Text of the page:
The immune system also benefits from honey. I believe this is partly due to honey’s antioxidant and enzyme content. It is also antibacterial, antimicrobial, demulcent (soothing) and humectant, meaning that it helps your body retain moisture, which is why a spoonful of honey, or warm lemon tea with honey, are traditional folk remedies used to help sooth coughs. Honey is also used topically in cases of cuts and burns. The antibacterial action of honey makes it suitable for dressing minor cuts, provided that the cut is cleaned prior to applying honey. Burns can also be relieved with honey, due to its soothing and cooling properties. Applying honey to a cut or burn often allows it to heal without leaving a scar.

As a beauty ingredient, honey is great to use as a facial cleanser instead of soap. Soap is not only drying, but also changes the pH of the skin, which can lead to acne, excessive dryness or overly oily skin. Honey on the other hand, soothes and tones the skin, and cleanses the face of bacteria while helping to maintain pH balance. Many people who use honey notice a vibrant glow to their skin as well. A small amount of honey can also be applied to the hair to help seal in moisture. Simply mix honey with olive oil and apply it to the hair. Cover your oiled hair with a shower cap, then wrap in a warm towel and leave for about 20 minutes before you wash your hair.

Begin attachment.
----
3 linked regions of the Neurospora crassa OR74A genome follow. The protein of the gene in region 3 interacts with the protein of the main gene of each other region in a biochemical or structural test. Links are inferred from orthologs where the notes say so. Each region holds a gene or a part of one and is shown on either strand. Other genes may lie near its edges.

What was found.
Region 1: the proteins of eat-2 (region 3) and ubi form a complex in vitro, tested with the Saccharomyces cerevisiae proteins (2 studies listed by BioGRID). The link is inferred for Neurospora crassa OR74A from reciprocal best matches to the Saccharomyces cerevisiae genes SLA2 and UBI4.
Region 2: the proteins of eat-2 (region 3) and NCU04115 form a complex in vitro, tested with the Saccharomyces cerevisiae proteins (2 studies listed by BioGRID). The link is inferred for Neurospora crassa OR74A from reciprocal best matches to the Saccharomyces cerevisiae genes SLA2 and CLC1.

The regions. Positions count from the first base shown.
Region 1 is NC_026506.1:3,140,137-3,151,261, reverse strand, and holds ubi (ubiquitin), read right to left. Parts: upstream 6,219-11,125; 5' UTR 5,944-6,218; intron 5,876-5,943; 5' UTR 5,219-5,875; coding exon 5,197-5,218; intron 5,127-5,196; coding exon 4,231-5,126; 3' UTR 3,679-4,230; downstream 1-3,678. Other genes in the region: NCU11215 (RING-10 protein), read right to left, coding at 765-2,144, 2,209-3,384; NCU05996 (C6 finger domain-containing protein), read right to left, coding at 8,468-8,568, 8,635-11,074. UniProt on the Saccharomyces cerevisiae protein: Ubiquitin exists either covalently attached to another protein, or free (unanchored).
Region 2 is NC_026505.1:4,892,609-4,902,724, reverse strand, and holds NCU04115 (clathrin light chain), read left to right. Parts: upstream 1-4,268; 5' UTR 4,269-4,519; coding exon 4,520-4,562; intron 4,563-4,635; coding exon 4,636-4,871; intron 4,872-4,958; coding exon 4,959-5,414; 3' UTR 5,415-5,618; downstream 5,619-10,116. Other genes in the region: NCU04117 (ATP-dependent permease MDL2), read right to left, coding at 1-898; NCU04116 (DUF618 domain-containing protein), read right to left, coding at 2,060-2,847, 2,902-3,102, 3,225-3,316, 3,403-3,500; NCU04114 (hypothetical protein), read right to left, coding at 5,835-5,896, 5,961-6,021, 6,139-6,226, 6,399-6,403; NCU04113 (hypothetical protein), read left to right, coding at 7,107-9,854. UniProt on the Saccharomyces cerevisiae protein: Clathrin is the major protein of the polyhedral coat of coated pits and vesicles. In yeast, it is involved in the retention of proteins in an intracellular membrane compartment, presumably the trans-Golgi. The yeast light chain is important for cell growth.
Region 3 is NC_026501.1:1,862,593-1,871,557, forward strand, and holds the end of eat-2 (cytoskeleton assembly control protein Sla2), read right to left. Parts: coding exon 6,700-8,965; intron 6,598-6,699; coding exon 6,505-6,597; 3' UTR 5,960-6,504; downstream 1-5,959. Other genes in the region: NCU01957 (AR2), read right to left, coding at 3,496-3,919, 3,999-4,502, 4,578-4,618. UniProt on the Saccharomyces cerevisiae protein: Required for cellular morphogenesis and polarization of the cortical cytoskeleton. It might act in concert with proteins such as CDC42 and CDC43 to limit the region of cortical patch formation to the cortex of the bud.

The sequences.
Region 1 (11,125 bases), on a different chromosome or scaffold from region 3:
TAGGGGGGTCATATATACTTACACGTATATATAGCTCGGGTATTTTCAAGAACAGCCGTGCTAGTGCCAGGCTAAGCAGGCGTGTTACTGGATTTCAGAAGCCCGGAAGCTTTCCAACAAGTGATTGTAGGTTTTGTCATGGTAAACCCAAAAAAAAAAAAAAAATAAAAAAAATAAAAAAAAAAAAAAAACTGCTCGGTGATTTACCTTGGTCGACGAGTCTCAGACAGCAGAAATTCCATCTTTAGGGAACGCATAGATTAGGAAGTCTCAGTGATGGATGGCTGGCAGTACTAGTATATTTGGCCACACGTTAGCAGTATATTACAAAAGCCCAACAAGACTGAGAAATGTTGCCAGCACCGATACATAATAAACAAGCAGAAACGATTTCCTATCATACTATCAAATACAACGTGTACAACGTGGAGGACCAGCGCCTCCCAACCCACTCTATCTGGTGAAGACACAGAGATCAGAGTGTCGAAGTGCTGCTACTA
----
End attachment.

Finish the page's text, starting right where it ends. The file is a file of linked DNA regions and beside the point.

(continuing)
Lastly, I’ll leave you with this interesting fact. Do you know where the word, honeymoon, comes from? Traditionally, the bride and groom would eat honey and drink mead, a honey beer, during the first four weeks after wedlock, in hopes that their marriage will remain sweet.

This post is the second in a series on natural sweeteners.


Bessin, R. (2001). Varroa mites infesting honey bee colonies. Retrieved from on 6/24/10

Honey. Retrieved from on 6/24/10

Honey – Marriage. Retrieved from on 6/25/10

Honey Bees Selected by ARS Toss Out Varroa Mites. Retrieved from on 6/24/10

Local beekeeper wants state to set standards for honey. Retrieved from on 6/25/10

Wenner, A.M. and Bushing, W.W. (1996). Varroa mite spread in the United States. Bee Culture. 124:341 – 343.

Lissa’s passion for educating people about the healing powers of herbs led her to obtain a Masters of Science in Herbal Medicine from the Tai Sophia School of the Healing Arts. She has also studied nutrition and women’s health extensively, and has trained as a doula.

Have a question for Lissa? Send her an email and she’ll get back to you!

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8 responses to “Ask the Herbalist: What Are the Health Benefits of Honey?”

  1. Nur says:

    Thanks for sharing this great article (and for the interesting fact at the end of the article,too!). It's amazing what honey can do to your health. I think people should be more aware of natural remedies such as honey and gradually make it a part of their health and beauty regime.

    I'm a honey enthusiast myself and I like to share useful and interesting information about honey in my website Honey For Health

  2. Brian says:

    Lissa, great article! How long can you keep natural honey before it goes bad? Should you refrigerate it?

    • Lissa says:

      Hi Brian,

      The great thing about honey is that it can almost never go bad as long as you use a clean, dry utensil whenever extracting some honey. In the cold months, water crystallizes, but it doesn't mean that it's bad. You can put the jar in a bath of warm water and it should melt in a few seconds. No need to refrigerate.

  3. […] This golden, sweet, and sticky substance is more than just delicious. It has been imbued with special powers that heal wounds, fight infection and keep us healthy. Yes, special powers indeed when we look deeper at what honey can do. […]